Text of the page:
Our Representatives

Representative Joel Kitchens

Kitchens officially began his first term in the 102nd Wisconsin State Legislature on Jan. 5. Kitchens (R-Sturgeon Bay) took the oath of office in a ceremony in the Assembly chambers Monday afternoon. He is committed to improving the business climate to help create better paying and stable jobs and focus on the tax and regulatory burden citizens and businesses across Wisconsin are facing. “The families, individuals and businesses in my district are my top priority,” said Rep. Kitchens. “They sent me to Madison to be their voice on important issues like the economy, education and government reform.” Kitchens is serving as vice chair of the Assembly Education Committee. He also is a member of the Agriculture, Energy and Utilities, Financial Institutions, State Affairs and Government Operations and Workforce Development Committees. “My 15 years on the school board will provide me with the background needed to make important decisions affecting education,” added Kitchens. “I believe I bring real-life experience to the committees that I will be serving on.” Joining Rep. Kitchens at the inaugural ceremony was his wife, Sherry, and his children, Rebecca, Caroline and Will. “I am looking forward to beginning my work in the legislature,” said Kitchens. “I hope that my constituents will use my office as a resource and know that I am here to assist them with any issues that may arise.” Kitchens is one of 63 Assembly Republicans for the 2015-2016 legislative session. It’s the largest GOP Assembly majority since 1957.

The representative’s office is located at 10 West at Wisconsin State Capitol. He can be reached at 608.266.5350 or by email at [email protected]. Click the following link for a video clip from Rep. Kitchens on his inauguration day:

Source:  Kitchens press release


Gov. Scott Walker

Walker, a possible 2016 presidential contender, began his second term in office by making the case that elected leaders in Washington could learn a lesson in good governance from the states — and, more particularly, from his administration. Speaking in the Capitol Rotunda in Madison, Walker told the hundreds who turned out for his inauguration that he offers “a clear contrast between Washington and Wisconsin.” “We get things done here in the Badger State,” Walker said. “We’ve been good stewards of the taxpayers’ money and lowered their tax burden as well. We’ve shown why the founders of this great nation looked to the states — and not the federal government — as the source of hope for this exceptional country. We will not let them down.” The 47-year-old Walker is in the back of the pack in neighboring Iowa, which traditionally kicks off the presidential nomination race with its caucuses.

Source:  The Washington Times


Representative Reid Ribble

Ribble (R-WI) released this statement after being sworn in to the 114th Congress on Jan. 6:  

“It is an honor to represent the people of Wisconsin’s 8th district, and it is a responsibility that I do not take lightly. 
Over the next two years, I will continue working to improve how the House works for the American people, fight for the necessary reforms to keep Social Security and Medicare secure for not only today’s seniors, but also for our children and grandchildren. I’ll continue to push each and every day to get our fiscal house back in order with responsible spending priorities and long-term budgeting that will give families and businesses the stability they need.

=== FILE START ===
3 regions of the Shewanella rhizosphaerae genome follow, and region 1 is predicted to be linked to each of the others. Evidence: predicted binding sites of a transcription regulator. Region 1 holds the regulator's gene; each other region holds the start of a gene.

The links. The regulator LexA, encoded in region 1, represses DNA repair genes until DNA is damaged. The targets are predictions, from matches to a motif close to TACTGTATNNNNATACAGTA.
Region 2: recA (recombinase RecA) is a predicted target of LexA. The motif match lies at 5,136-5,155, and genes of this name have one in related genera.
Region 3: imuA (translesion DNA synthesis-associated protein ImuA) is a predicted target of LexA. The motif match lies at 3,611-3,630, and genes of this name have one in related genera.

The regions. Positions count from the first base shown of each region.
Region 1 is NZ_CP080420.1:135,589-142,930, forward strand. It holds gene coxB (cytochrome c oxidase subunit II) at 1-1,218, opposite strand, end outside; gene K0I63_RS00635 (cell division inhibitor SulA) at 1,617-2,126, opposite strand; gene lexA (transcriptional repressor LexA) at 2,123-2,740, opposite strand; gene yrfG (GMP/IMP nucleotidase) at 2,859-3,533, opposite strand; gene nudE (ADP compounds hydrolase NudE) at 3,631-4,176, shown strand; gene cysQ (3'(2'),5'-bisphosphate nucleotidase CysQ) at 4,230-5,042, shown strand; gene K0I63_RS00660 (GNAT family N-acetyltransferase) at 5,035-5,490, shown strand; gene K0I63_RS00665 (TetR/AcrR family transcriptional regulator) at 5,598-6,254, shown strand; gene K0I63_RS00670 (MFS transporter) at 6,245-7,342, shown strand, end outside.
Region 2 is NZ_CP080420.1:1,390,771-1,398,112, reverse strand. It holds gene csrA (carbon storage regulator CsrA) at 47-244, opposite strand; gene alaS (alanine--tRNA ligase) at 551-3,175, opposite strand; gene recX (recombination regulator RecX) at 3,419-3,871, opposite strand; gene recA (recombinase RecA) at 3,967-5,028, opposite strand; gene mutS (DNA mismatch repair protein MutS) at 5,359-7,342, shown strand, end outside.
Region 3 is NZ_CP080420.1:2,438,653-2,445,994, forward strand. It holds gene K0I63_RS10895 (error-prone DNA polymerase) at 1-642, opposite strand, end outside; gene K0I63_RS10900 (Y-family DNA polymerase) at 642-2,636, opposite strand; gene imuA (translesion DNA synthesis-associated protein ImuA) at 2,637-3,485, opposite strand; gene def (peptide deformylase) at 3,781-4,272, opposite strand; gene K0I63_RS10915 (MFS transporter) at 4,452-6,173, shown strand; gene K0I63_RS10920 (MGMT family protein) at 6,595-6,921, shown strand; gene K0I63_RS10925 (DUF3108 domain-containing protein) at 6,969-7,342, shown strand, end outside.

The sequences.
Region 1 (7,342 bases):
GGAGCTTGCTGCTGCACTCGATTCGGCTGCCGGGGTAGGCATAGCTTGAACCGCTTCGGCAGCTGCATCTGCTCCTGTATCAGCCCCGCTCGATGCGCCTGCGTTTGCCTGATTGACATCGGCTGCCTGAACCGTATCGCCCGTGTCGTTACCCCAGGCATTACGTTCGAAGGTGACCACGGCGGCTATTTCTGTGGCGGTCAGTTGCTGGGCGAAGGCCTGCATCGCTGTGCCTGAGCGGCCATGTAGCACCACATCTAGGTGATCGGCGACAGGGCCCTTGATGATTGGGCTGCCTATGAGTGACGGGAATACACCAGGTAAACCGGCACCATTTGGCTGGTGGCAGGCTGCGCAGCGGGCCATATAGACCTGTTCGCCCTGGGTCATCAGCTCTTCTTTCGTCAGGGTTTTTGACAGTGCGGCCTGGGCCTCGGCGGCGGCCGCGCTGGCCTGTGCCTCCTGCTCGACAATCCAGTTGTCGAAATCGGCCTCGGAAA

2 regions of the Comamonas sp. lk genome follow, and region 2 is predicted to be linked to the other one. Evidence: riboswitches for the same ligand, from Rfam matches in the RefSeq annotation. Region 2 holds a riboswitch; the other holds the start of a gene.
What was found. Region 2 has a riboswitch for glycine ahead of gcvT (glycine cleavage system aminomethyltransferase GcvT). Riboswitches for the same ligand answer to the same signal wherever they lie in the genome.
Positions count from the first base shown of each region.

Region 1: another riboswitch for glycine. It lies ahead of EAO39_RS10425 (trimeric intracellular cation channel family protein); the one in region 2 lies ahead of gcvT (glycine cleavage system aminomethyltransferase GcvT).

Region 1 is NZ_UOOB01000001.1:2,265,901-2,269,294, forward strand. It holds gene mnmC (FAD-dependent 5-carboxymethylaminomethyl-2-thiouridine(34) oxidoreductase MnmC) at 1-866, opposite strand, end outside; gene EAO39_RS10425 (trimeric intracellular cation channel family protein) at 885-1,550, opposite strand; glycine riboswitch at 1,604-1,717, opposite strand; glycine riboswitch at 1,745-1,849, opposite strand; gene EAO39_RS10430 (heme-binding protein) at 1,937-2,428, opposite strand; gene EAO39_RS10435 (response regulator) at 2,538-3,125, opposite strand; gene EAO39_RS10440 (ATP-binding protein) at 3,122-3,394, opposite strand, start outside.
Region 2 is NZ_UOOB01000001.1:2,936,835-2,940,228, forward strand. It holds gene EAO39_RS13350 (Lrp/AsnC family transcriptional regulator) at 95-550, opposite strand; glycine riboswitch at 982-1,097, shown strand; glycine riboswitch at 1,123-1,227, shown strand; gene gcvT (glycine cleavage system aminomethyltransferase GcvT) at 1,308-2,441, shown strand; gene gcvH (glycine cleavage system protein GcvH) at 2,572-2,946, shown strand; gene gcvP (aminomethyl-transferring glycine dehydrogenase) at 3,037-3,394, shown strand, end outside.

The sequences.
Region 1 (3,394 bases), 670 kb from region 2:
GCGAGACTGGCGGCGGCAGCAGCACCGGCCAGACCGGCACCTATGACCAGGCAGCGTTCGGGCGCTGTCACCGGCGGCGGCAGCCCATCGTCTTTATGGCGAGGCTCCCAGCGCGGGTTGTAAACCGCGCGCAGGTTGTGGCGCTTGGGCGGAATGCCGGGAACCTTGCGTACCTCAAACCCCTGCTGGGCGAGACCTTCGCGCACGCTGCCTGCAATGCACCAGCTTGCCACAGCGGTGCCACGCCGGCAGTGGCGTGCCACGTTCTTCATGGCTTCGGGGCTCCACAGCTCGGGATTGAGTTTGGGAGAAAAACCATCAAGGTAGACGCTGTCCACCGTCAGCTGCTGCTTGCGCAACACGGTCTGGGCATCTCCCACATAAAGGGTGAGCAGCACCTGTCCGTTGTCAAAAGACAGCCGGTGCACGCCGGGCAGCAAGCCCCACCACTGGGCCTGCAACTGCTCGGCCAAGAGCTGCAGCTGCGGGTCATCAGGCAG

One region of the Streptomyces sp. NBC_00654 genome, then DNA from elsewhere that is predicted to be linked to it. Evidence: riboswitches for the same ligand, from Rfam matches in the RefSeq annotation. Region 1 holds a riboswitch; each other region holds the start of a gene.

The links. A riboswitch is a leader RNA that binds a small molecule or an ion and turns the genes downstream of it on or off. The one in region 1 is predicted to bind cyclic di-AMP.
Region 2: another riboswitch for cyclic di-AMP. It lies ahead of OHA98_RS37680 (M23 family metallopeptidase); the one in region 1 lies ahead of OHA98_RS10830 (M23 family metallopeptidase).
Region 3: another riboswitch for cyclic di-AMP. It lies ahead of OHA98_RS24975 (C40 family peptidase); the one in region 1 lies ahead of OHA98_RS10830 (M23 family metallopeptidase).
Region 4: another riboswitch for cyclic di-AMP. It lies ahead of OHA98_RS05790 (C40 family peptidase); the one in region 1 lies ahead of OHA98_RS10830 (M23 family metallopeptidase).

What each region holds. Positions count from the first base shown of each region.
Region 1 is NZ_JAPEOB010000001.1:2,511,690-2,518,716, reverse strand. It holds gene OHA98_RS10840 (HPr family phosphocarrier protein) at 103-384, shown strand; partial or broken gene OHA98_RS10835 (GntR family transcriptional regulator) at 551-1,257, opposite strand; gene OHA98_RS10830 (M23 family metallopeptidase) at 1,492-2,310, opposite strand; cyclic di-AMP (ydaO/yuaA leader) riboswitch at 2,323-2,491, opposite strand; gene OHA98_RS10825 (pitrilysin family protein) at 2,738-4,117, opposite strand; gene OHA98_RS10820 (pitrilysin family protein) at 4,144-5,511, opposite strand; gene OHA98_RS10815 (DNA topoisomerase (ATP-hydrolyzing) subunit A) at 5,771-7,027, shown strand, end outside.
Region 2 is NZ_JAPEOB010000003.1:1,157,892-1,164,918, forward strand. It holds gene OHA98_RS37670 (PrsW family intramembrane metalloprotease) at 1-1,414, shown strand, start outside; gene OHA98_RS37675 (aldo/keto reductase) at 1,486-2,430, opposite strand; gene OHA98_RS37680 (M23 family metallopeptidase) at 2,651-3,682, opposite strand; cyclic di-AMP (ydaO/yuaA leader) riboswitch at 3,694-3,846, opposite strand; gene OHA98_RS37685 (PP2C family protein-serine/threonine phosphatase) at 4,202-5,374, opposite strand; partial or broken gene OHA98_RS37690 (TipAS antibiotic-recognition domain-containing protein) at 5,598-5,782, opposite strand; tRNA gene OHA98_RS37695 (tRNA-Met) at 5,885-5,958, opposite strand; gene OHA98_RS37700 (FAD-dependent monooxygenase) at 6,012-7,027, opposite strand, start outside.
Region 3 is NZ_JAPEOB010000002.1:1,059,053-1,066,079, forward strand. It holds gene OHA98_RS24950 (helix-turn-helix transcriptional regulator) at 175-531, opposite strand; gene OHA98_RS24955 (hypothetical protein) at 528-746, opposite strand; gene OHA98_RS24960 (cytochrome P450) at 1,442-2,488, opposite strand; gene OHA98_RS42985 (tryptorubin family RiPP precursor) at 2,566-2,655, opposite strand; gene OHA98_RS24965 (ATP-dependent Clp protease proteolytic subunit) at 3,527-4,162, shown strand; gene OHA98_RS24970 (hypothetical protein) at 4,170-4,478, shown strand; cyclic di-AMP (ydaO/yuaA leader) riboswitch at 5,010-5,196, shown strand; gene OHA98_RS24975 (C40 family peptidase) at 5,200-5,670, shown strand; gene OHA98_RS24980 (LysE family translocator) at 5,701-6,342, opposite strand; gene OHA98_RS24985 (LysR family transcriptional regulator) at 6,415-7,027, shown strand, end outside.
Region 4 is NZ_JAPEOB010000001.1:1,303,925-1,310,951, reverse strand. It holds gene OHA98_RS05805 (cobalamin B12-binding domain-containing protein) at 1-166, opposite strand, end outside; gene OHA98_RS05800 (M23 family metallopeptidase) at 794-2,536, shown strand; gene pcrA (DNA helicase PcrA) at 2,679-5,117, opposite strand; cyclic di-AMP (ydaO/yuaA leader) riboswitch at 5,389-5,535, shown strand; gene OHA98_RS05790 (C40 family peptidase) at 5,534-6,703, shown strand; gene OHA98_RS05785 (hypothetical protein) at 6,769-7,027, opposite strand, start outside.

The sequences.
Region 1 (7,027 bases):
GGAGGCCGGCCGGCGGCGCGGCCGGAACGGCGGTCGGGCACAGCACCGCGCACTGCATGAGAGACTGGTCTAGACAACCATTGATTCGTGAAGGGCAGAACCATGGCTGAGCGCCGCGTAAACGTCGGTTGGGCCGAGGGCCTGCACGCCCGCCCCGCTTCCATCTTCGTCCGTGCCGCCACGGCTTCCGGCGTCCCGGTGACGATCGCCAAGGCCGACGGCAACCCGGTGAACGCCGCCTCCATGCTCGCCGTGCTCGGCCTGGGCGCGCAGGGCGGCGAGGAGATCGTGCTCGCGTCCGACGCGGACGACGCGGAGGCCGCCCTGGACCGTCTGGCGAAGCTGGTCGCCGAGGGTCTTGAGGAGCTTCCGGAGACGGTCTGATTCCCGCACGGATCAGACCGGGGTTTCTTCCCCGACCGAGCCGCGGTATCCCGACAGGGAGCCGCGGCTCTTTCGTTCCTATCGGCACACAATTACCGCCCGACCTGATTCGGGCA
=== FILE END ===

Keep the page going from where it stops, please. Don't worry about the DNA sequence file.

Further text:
The men and women of Wisconsin’s 8th District elected me to do the people’s business, and I believe that it is my responsibility to tackle the hard issues, make the tough decisions, and work to get things done for the American people.”

Source:  Ribble press release


Senator Tammy Baldwin

Baldwin issued the following statement on the announcement by the U.S. Food and Drug Administration (FDA) that it will propose a change to its blood donation policy for gay and bisexual men, from a lifetime ban to one requiring a year of abstinence prior to donating blood and will take steps to implement a national blood surveillance system. “I am encouraged that the Obama Administration has taken this step forward because I have long fought to revise this outdated policy that is medically and scientifically unwarranted. Our goal is to replace this discriminatory, lifetime ban on blood donations by healthy gay and bisexual men with a policy based on individual risk. While this announcement represents needed progress, I remain concerned that it does not achieve our goal of putting in place a policy that is based on sound science and allows all healthy individuals to donate.” On June 18, 2013, the American Medical Association (AMA) passed a resolution opposing the current lifetime ban as discriminatory and not based on sound science. Instead, the AMA supports new donation deferral policies that are based on an individual’s level of risk. The blood banking community, including the American Red Cross and America’s Blood Centers, has also long-supported a change in policy.

Source:  Baldwin press release


President Barack Obama

Two public forums are scheduled in Chicago next week to hear a proposal by the Chicago Park District to transfer several acres of South Side parkland to the city for the Obama presidential library, should the president choose the University of Chicago as the host of the complex. About 10 acres of park land is at issue. The president and first lady hope to make a decision on the library’s location by the end of March. The University of Chicago is competing with New York’s Columbia University (the president’s undergraduate alma mater), the University of Illinois-Chicago and the University of Hawaii.

Source:  Chicago Tribune